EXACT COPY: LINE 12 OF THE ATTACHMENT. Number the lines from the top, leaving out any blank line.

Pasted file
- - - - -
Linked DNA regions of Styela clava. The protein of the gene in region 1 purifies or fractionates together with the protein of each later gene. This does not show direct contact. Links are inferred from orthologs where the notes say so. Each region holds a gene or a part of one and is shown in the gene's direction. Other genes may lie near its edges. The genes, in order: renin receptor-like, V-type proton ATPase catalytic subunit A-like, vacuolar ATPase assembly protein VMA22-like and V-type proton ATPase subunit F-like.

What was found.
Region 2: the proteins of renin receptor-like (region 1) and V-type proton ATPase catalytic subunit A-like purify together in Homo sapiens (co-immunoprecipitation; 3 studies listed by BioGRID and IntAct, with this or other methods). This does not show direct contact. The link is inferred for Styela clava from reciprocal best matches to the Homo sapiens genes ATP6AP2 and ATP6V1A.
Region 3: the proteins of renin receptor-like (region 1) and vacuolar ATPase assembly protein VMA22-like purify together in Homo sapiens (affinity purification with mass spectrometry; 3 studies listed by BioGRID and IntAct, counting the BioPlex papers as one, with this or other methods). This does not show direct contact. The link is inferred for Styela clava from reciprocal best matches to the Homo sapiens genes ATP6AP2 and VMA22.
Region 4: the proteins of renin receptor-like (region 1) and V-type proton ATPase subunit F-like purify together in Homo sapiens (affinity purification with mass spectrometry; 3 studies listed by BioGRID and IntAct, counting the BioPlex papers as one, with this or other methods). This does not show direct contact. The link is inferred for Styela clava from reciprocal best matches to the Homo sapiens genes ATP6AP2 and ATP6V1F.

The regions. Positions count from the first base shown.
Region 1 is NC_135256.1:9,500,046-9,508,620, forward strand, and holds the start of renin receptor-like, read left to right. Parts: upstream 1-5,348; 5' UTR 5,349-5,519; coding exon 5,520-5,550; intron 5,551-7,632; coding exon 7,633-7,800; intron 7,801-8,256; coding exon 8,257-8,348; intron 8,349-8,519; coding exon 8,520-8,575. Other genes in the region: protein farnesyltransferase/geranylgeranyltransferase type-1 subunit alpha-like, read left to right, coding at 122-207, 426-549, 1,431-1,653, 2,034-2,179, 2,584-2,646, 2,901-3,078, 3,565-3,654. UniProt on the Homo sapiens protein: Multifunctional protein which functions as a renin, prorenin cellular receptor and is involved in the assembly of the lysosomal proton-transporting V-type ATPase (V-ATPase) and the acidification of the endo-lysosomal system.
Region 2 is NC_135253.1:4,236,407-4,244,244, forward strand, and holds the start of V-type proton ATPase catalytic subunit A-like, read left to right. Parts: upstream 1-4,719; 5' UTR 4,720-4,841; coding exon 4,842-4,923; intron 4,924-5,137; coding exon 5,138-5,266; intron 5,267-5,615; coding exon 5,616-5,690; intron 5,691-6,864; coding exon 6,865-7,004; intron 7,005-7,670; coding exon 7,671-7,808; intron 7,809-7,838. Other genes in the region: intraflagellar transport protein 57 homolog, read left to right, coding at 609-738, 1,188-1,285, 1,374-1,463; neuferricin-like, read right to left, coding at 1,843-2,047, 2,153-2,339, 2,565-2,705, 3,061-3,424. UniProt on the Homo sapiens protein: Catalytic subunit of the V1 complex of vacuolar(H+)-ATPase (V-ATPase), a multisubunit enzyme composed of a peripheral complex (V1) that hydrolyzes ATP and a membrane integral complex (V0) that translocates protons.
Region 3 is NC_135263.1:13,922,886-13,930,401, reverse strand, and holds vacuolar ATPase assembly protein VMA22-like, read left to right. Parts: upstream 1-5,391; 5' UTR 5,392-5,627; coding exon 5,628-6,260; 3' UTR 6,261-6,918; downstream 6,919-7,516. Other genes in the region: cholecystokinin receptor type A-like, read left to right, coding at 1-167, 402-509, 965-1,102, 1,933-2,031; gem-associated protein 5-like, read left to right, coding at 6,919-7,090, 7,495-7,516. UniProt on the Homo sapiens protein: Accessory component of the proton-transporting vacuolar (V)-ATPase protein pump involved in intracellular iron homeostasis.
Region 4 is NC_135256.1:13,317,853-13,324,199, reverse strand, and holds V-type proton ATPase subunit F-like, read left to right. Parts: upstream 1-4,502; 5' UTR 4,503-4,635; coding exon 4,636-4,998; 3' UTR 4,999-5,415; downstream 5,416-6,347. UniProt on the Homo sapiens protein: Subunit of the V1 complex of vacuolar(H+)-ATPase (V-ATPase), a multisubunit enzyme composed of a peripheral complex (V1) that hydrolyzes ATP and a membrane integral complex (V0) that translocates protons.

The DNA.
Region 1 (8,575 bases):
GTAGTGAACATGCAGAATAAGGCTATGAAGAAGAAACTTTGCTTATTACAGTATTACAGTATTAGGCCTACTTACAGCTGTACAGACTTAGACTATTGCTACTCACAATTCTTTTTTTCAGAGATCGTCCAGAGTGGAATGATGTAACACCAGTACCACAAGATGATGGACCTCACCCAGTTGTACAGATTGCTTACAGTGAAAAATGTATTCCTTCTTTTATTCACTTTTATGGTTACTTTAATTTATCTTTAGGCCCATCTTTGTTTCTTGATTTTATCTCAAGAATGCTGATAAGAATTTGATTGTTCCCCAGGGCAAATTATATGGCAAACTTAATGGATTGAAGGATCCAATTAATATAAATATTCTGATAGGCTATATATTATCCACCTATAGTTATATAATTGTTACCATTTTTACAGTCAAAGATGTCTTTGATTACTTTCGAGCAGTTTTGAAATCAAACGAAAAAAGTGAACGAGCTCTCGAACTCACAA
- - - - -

Region 1 (8,575 bases):